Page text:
Vladimir Putin’s real reason for suddenly withdrawing his troops from Kyiv has been revealed, with Ukraine preparing for a fresh attack.
Vladimir Putin’s next move is finally becoming clearer following his surprising decision to pull Russian troops away from the Kyiv area.
For more than five weeks, Russian forces have been desperately trying to capture the capital of Kyiv, laying siege to areas around the city in order to press forward with their advance.
Civilians have endured weeks of restless shellings, watching their homes reduced to rubble and being cut of from essential supplies.
Capturing Kyiv has been Russia’s clear goal since the beginning of the invasion on February 24.
But that plan has changed, with Mr Putin ordering his forces to retreat from areas around Kyiv and pull back to eastern and southern areas of Ukraine.
So what is behind the sudden change in tactics?
Ukranian President Volodymyr Zelensky, along with other government officials and military analysts, believe Mr Putin is gearing up for a new offensive.
Russia’s official explanation for withdrawing from Kyiv was to “increase mutual trust and create conditions for further negotiations” between the two countries.
This claim has been met with heavy scepticism for Mr Zelensky, who said Ukraine is “preparing” for what will come next.
During his nightly address on Saturday, Mr Zelensky warned Russia was likely planning to increase pressure in the east and south, where Moscow already holds vast swathes of territory.
“We are strengthening our defences in the eastern direction and in Donbas. We are aware that the enemy has reserves to increase pressure in the east,” the Ukrainian leader said.
“What is the goal of Russian troops? They want to capture both Donbas and the south of Ukraine. What is our goal? Protect us, our freedom, our land and our people.”
Ukrainian presidential adviser Mykhaylo Podolyak backed up this statement, confirming Russia’s retreat meant the invaders were now “prioritising a different tactic”.
He warned Ukraine still needs more weapons if its forces have a hope of driving Russian troops out.
“(Russia) will leave all territories except the south & east, will try to dig in there, set air defence, drastically reduce losses & dictate terms,” Mr Podolyak wrote on social media.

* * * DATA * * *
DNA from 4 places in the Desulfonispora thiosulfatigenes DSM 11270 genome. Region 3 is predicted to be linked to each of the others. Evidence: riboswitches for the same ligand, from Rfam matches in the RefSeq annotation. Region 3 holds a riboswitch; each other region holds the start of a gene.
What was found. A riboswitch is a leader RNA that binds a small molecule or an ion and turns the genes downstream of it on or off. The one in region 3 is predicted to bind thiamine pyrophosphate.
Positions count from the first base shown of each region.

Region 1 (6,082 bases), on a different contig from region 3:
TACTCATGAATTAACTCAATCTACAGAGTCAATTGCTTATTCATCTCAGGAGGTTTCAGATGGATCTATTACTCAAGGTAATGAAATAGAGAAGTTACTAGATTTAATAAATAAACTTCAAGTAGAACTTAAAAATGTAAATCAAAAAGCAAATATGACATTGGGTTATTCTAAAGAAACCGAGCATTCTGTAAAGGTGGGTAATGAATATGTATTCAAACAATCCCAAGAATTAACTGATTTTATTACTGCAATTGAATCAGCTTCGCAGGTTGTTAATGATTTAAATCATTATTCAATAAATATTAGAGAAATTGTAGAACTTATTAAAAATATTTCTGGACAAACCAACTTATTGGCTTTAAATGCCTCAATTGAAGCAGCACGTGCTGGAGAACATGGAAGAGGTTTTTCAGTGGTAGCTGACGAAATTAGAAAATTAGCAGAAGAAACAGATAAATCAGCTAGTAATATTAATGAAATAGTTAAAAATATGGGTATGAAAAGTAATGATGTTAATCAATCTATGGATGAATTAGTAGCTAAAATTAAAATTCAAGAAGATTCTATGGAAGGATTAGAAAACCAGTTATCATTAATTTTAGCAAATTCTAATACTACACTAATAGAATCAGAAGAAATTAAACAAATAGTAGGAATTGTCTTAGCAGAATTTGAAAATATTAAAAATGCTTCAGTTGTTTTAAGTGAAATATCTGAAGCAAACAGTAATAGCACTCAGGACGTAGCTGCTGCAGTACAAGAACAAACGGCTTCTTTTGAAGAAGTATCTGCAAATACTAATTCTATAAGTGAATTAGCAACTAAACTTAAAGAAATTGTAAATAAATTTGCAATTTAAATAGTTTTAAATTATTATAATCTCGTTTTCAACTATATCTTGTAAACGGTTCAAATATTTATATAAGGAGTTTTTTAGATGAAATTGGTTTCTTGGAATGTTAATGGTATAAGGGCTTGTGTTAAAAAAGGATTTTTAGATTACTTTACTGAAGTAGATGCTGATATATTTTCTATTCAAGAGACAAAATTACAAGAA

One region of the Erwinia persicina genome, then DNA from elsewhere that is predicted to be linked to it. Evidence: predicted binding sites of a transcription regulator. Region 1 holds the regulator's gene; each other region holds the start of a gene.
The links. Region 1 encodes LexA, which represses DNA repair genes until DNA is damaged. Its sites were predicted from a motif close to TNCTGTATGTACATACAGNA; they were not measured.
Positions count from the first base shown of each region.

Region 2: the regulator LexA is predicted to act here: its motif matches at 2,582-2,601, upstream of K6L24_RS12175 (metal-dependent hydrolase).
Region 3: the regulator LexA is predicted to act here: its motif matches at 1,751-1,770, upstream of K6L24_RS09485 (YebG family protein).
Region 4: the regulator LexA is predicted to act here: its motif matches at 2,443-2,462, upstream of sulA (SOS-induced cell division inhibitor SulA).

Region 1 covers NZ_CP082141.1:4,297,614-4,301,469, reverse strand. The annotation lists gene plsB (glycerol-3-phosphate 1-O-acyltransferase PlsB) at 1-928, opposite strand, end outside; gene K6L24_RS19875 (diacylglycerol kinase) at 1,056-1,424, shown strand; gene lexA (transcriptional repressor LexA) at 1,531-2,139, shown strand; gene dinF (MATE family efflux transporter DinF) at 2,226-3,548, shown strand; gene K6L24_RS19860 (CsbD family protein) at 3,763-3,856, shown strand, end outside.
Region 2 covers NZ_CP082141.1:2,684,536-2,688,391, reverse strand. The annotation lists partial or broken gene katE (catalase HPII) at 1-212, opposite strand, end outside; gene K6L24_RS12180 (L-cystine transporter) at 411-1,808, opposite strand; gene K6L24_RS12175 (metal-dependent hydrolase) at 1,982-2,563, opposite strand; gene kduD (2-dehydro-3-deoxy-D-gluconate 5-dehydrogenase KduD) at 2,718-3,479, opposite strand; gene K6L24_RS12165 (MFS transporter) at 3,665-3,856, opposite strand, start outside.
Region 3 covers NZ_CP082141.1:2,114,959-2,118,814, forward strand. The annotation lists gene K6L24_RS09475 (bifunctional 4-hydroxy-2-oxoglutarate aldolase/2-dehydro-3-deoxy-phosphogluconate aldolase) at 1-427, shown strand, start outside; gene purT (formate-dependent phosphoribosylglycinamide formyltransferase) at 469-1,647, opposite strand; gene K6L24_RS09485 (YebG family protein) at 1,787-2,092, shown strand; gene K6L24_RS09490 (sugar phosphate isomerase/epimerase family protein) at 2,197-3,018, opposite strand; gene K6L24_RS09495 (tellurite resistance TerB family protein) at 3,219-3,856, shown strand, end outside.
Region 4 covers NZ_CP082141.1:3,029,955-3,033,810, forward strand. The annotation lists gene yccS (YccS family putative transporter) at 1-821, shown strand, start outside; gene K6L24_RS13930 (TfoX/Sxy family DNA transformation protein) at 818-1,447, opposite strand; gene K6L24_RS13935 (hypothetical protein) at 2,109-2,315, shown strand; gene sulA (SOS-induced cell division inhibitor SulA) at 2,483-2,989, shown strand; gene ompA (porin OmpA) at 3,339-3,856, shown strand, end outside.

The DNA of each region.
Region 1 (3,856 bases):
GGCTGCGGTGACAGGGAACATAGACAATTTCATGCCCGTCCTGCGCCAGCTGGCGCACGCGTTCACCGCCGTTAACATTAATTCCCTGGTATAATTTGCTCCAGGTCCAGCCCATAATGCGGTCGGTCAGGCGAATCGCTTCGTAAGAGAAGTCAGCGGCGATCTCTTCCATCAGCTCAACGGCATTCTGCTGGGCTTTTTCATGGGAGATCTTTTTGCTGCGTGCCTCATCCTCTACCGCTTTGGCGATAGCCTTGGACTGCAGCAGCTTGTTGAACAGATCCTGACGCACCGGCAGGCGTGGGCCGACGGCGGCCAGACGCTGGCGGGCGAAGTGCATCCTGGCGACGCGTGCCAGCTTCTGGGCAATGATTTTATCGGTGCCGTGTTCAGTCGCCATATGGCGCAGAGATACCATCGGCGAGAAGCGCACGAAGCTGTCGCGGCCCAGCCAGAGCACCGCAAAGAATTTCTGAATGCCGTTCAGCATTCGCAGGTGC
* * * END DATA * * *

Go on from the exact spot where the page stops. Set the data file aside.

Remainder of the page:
“Without heavy weapons we won’t be able to drive (Russia) out.”
However, Russian forces that have withdrawn from the north are likely to be heavily impacted from the weeks of combat, meaning they will likely need some time to recover before they can contribute to the military operations in the east and south.
A recent assessment of the situation from the Institute for the Study of War (ISW), conducted by researchers Mason Clark, George Barros, and Karolina Hird, revealed it could be days before these troops can “provide meaningful combat power”.
“The Russian units withdrawn from northeastern Ukraine for redeployment to eastern Ukraine are heavily damaged,” the assessment states.
“Russian forces likely require an extensive operational pause to refit existing units in Donbas, refit and redeploy reinforcements from other axes, and integrate these forces — pulled from several military districts that have not yet operated on a single axis — into a cohesive fighting force.
“We have observed no indicators of Russian plans to carry out such a pause, and Russian forces will likely fail to break through Ukrainian defences if they continue to steadily funnel already damaged units into fighting in eastern Ukraine.”
Bodies line the streets in wake of Russian retreat
On Saturday, Ukraine’s Deputy Defence Minister Ganna Maliar announced their forces had taken back the “whole Kyiv region”.
“Irpin, Bucha, Gostomel and the whole Kyiv region were liberated from the invader,” Ms Maliar said.
All three towns have suffered heavy destruction in the five weeks since Russia began its invasion, with civilians facing relentless shelling and artillery fire.
Horrifying images have emerged showing bodies lining the streets of Bucha, with all the victims appearing to be dressed in civilian clothing,
“All these people were shot, killed, in the back of the head,” Mayor Anatoly Fedoruk told AFP.
Mr Fedoruk said a further 280 victims has already been buried in mass graves across the town.
Another picture, taken on a road between Myla and Mriia, shows a burned body laying next to a burnt out car.
Mr Podolyak shared graphic images of civilians laying dead in the streets of Bucha with their hands tied behind their backs.
“These people were not in the military. They had no weapons. They posed no threat. How many more such cases are happening right now in the occupied territories?” he wrote.
Illia Ponomarenko, a defence reporter with The Kyiv Independent, confirmed people had been “executed” in Bucha.
“You did it. You are all involved. You allowed it,” Ponomarenko told the Russians.
“In the Kyiv region alone, there are still a lot of cities and villages in ruins and with mountains of corpses on the streets.
“Live as you wish with this knowledge until the end of your days.”
– with AFP